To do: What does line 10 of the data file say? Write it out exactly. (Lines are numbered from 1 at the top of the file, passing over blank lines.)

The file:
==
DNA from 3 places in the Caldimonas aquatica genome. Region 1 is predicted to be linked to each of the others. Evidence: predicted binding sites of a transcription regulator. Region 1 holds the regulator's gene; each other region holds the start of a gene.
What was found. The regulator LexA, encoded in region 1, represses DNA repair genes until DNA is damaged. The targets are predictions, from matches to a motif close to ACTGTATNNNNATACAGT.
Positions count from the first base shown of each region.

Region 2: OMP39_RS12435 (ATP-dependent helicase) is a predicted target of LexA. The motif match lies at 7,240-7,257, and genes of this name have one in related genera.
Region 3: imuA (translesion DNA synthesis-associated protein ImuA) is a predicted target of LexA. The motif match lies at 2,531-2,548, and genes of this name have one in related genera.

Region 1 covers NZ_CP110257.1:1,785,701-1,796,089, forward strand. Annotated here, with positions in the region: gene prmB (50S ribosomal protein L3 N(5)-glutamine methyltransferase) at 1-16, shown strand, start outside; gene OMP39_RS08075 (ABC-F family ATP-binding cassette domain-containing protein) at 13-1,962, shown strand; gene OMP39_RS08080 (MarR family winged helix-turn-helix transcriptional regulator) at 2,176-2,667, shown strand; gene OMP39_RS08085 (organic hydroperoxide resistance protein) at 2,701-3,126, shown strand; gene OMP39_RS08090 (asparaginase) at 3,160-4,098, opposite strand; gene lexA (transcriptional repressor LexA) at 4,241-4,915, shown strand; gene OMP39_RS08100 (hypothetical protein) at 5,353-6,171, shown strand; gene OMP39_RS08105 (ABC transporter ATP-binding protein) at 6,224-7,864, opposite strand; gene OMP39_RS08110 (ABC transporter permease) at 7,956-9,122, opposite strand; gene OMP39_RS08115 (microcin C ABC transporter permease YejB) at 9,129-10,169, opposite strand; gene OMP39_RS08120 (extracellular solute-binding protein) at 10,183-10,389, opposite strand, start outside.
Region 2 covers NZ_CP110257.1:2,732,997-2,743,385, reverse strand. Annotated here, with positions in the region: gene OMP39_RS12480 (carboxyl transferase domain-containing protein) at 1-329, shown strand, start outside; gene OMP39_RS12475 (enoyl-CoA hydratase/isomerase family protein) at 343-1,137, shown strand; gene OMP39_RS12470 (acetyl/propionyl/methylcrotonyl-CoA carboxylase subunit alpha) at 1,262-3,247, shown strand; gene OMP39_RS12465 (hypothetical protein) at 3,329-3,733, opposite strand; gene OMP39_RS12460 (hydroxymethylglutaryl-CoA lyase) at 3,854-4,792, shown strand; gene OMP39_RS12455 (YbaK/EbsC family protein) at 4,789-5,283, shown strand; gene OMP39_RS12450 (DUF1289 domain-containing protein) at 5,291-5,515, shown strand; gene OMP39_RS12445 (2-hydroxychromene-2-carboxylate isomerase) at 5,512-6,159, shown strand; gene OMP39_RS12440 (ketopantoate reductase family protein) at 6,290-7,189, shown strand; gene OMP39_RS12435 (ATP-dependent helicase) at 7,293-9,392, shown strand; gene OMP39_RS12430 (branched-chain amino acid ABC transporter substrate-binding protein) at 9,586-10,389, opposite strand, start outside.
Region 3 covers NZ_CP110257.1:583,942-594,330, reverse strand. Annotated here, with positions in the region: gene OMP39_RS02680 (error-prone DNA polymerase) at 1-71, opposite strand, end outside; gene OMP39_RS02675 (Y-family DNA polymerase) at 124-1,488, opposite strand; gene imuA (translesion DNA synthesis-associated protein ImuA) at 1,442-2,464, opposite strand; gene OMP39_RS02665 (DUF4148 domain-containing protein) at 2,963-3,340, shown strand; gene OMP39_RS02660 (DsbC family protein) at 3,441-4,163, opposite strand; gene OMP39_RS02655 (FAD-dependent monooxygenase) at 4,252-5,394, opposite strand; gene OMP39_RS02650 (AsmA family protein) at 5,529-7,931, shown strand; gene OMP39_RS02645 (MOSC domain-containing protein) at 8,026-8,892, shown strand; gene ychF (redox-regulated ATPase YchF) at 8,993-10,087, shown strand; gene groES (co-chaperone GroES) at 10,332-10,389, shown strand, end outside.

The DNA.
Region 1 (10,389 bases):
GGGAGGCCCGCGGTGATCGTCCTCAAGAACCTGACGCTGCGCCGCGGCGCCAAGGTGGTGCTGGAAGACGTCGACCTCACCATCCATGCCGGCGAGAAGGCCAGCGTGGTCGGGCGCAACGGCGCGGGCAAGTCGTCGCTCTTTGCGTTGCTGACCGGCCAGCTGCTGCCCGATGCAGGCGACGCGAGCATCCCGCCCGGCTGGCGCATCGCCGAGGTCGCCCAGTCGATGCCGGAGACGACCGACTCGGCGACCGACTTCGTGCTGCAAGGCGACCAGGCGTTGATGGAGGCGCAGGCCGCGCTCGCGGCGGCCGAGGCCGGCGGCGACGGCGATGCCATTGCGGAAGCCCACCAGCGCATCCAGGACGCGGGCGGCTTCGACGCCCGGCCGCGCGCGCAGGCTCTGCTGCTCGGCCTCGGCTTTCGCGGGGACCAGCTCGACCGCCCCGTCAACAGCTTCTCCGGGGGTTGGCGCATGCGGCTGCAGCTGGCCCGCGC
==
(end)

Region 1 (10,389 bases):